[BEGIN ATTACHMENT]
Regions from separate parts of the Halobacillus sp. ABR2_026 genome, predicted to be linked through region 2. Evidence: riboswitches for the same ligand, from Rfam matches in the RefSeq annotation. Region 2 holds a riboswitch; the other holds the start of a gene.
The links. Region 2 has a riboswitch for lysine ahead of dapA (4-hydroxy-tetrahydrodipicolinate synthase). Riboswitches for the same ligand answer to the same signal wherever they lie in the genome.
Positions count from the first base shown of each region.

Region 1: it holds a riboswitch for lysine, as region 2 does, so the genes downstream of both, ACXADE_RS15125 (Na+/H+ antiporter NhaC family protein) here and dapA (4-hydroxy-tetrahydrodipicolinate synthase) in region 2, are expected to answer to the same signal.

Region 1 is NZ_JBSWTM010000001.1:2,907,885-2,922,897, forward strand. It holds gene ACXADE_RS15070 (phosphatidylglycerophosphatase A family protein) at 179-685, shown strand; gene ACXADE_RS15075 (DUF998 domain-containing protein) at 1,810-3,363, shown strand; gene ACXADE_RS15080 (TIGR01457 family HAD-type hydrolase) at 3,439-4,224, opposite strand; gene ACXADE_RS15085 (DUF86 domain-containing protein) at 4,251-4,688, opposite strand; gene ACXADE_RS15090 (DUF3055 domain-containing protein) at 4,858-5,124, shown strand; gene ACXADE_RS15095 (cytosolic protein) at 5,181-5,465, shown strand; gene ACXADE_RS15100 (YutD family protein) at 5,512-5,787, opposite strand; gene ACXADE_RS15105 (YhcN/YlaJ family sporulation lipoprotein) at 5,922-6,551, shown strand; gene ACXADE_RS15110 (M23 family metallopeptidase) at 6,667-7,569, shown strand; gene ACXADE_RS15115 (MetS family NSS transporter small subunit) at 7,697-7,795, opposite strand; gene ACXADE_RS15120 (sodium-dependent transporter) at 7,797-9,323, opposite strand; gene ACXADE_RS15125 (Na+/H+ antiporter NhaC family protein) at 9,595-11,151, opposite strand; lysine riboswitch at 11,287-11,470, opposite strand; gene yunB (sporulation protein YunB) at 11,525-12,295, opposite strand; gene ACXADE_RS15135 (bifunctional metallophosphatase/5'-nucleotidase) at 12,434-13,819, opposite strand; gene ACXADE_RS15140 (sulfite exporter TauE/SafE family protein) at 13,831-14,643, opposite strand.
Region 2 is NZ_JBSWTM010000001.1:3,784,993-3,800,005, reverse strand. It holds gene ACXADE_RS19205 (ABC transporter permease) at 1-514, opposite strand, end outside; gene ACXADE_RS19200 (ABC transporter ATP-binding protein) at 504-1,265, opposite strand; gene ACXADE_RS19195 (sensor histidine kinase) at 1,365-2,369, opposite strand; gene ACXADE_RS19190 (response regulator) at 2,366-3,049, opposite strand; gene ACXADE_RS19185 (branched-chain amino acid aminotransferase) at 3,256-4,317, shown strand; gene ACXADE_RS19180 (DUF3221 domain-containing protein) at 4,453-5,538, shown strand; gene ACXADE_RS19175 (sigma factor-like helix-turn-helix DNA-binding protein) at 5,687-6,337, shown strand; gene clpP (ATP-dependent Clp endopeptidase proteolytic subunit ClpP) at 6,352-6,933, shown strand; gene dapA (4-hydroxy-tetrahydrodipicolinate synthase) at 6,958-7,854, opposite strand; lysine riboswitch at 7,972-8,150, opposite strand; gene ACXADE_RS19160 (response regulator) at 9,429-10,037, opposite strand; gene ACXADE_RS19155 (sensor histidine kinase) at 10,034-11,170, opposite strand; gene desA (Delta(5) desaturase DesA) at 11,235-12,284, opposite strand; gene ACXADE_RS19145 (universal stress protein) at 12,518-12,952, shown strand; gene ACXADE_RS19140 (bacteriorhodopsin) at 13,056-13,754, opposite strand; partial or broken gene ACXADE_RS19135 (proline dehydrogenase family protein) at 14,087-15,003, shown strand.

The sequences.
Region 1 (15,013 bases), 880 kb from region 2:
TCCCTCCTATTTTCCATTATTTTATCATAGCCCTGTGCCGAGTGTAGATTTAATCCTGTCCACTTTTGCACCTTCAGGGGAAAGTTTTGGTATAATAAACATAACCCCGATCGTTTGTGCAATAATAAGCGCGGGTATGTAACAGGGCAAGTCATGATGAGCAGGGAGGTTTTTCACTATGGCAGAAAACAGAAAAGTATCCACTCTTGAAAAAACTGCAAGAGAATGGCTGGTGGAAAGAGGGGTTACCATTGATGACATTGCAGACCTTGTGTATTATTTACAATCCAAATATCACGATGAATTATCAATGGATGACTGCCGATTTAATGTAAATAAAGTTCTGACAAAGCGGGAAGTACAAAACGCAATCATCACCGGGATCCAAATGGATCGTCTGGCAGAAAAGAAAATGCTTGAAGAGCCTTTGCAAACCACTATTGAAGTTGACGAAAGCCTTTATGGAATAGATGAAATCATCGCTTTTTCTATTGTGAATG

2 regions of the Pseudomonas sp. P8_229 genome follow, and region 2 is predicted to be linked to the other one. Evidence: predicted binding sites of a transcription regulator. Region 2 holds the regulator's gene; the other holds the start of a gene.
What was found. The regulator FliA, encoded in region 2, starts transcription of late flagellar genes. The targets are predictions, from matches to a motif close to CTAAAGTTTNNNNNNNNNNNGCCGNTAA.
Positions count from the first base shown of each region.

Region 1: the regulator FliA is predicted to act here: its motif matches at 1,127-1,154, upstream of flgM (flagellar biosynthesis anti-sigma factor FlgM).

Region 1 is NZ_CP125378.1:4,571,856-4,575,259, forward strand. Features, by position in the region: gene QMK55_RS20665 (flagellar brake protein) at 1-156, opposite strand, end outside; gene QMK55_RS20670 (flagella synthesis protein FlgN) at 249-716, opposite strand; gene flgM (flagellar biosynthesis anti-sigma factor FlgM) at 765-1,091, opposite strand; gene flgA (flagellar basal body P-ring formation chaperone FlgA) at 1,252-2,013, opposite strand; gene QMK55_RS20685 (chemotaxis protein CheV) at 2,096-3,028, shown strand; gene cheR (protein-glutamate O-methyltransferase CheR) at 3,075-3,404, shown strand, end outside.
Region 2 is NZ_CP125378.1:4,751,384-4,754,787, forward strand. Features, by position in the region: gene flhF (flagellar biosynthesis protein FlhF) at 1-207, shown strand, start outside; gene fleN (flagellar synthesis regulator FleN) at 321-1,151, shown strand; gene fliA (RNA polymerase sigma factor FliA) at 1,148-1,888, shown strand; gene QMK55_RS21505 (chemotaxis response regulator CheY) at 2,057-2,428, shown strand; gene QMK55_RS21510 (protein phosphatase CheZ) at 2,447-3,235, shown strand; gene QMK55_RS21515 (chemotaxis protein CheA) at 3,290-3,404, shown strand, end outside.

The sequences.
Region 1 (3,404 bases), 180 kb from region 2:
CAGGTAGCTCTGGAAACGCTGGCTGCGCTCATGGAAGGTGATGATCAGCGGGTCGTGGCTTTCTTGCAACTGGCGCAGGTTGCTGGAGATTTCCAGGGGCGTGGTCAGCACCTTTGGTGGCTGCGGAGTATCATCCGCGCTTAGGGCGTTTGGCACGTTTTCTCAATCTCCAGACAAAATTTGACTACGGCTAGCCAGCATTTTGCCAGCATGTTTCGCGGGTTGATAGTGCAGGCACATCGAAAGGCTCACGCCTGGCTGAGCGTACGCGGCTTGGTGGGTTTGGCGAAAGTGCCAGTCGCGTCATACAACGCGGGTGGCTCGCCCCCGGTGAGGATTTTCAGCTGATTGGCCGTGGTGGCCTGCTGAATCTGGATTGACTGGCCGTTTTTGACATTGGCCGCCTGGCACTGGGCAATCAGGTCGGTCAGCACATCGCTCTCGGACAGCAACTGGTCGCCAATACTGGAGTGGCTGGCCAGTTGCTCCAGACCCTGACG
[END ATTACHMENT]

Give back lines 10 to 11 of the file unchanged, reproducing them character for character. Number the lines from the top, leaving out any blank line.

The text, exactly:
2 regions of the Pseudomonas sp. P8_229 genome follow, and region 2 is predicted to be linked to the other one. Evidence: predicted binding sites of a transcription regulator. Region 2 holds the regulator's gene; the other holds the start of a gene.
What was found. The regulator FliA, encoded in region 2, starts transcription of late flagellar genes. The targets are predictions, from matches to a motif close to CTAAAGTTTNNNNNNNNNNNGCCGNTAA.